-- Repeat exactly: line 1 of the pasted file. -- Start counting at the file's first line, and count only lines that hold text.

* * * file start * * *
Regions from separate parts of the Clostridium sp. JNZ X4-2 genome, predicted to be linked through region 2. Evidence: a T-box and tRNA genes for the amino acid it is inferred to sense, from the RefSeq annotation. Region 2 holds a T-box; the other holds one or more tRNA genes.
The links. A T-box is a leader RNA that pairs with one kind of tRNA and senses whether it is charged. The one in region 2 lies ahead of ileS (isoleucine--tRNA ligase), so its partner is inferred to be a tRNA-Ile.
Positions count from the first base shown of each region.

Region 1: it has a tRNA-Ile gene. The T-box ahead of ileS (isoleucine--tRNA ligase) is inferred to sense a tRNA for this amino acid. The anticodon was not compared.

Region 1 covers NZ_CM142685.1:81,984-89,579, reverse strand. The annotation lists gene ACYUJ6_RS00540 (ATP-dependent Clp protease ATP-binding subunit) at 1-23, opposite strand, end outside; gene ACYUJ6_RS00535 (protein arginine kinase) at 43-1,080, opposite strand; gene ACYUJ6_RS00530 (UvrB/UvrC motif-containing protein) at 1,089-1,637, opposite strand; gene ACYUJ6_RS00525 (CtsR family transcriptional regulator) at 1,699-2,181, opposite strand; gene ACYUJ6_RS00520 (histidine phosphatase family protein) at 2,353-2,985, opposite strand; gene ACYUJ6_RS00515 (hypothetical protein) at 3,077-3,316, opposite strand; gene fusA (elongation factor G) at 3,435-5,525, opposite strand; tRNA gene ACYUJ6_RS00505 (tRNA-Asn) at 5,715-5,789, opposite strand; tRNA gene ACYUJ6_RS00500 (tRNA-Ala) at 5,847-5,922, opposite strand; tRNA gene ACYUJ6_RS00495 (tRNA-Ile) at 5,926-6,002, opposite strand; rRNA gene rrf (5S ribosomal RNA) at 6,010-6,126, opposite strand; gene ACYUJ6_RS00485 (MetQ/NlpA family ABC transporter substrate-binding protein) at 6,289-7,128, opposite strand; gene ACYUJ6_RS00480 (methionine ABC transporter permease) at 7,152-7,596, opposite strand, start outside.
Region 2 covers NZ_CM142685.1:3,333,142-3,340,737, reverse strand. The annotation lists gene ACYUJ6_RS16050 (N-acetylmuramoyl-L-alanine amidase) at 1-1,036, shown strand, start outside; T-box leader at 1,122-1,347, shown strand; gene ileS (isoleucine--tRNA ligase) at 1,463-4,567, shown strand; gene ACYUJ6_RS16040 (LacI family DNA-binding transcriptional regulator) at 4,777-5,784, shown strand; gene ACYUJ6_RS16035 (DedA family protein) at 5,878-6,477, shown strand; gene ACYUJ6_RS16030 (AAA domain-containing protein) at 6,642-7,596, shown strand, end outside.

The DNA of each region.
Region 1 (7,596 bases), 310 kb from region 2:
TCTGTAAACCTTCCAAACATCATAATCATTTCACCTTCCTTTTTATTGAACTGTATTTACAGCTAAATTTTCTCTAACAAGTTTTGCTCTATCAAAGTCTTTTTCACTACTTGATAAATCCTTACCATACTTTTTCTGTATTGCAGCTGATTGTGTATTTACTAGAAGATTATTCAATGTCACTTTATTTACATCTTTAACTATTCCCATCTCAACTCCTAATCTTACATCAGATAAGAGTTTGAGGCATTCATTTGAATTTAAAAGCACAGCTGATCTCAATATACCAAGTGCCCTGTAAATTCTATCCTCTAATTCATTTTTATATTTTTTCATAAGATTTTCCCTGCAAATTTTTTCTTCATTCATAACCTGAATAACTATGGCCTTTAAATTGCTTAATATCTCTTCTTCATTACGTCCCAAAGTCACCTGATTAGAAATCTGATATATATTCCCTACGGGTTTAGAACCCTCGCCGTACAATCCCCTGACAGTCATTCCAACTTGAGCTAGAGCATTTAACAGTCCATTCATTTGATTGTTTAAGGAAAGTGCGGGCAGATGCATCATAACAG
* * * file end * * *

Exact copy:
Regions from separate parts of the Clostridium sp. JNZ X4-2 genome, predicted to be linked through region 2. Evidence: a T-box and tRNA genes for the amino acid it is inferred to sense, from the RefSeq annotation. Region 2 holds a T-box; the other holds one or more tRNA genes.